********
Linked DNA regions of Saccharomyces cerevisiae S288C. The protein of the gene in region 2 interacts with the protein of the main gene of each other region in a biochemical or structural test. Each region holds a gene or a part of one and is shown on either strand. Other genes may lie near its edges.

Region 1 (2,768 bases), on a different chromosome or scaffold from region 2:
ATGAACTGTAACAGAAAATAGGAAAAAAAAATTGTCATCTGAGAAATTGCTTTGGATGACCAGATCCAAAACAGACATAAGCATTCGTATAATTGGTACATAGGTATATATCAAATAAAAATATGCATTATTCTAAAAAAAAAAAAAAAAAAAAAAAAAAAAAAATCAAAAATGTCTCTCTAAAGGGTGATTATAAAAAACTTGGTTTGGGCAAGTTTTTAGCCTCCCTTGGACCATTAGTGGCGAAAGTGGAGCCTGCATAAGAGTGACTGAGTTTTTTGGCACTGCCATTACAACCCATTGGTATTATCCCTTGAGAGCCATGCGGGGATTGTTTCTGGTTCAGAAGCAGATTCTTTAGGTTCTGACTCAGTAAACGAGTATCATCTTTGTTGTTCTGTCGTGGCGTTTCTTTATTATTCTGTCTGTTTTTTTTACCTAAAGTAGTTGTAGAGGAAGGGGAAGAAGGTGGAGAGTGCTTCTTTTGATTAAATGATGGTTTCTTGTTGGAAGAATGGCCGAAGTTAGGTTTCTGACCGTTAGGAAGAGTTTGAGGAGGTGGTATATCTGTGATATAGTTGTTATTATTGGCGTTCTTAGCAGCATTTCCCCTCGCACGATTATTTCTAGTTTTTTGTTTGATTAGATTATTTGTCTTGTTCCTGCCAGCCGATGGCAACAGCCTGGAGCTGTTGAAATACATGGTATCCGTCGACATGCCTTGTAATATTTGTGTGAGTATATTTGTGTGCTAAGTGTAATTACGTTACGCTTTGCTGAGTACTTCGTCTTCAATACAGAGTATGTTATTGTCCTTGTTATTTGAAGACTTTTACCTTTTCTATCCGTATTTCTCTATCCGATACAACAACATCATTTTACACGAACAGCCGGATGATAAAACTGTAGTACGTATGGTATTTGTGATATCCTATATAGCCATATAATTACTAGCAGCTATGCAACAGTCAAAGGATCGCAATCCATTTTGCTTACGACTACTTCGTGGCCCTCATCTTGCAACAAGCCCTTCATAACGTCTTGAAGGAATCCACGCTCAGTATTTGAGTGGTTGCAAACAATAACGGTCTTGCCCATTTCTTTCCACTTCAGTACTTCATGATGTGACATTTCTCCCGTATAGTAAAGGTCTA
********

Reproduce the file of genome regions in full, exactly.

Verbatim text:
Linked DNA regions of Saccharomyces cerevisiae S288C. The protein of the gene in region 2 interacts with the protein of the main gene of each other region in a biochemical or structural test. Each region holds a gene or a part of one and is shown on either strand. Other genes may lie near its edges.

Region 1 (2,768 bases), on a different chromosome or scaffold from region 2:
ATGAACTGTAACAGAAAATAGGAAAAAAAAATTGTCATCTGAGAAATTGCTTTGGATGACCAGATCCAAAACAGACATAAGCATTCGTATAATTGGTACATAGGTATATATCAAATAAAAATATGCATTATTCTAAAAAAAAAAAAAAAAAAAAAAAAAAAAAAATCAAAAATGTCTCTCTAAAGGGTGATTATAAAAAACTTGGTTTGGGCAAGTTTTTAGCCTCCCTTGGACCATTAGTGGCGAAAGTGGAGCCTGCATAAGAGTGACTGAGTTTTTTGGCACTGCCATTACAACCCATTGGTATTATCCCTTGAGAGCCATGCGGGGATTGTTTCTGGTTCAGAAGCAGATTCTTTAGGTTCTGACTCAGTAAACGAGTATCATCTTTGTTGTTCTGTCGTGGCGTTTCTTTATTATTCTGTCTGTTTTTTTTACCTAAAGTAGTTGTAGAGGAAGGGGAAGAAGGTGGAGAGTGCTTCTTTTGATTAAATGATGGTTTCTTGTTGGAAGAATGGCCGAAGTTAGGTTTCTGACCGTTAGGAAGAGTTTGAGGAGGTGGTATATCTGTGATATAGTTGTTATTATTGGCGTTCTTAGCAGCATTTCCCCTCGCACGATTATTTCTAGTTTTTTGTTTGATTAGATTATTTGTCTTGTTCCTGCCAGCCGATGGCAACAGCCTGGAGCTGTTGAAATACATGGTATCCGTCGACATGCCTTGTAATATTTGTGTGAGTATATTTGTGTGCTAAGTGTAATTACGTTACGCTTTGCTGAGTACTTCGTCTTCAATACAGAGTATGTTATTGTCCTTGTTATTTGAAGACTTTTACCTTTTCTATCCGTATTTCTCTATCCGATACAACAACATCATTTTACACGAACAGCCGGATGATAAAACTGTAGTACGTATGGTATTTGTGATATCCTATATAGCCATATAATTACTAGCAGCTATGCAACAGTCAAAGGATCGCAATCCATTTTGCTTACGACTACTTCGTGGCCCTCATCTTGCAACAAGCCCTTCATAACGTCTTGAAGGAATCCACGCTCAGTATTTGAGTGGTTGCAAACAATAACGGTCTTGCCCATTTCTTTCCACTTCAGTACTTCATGATGTGACATTTCTCCCGTATAGTAAAGGTCTA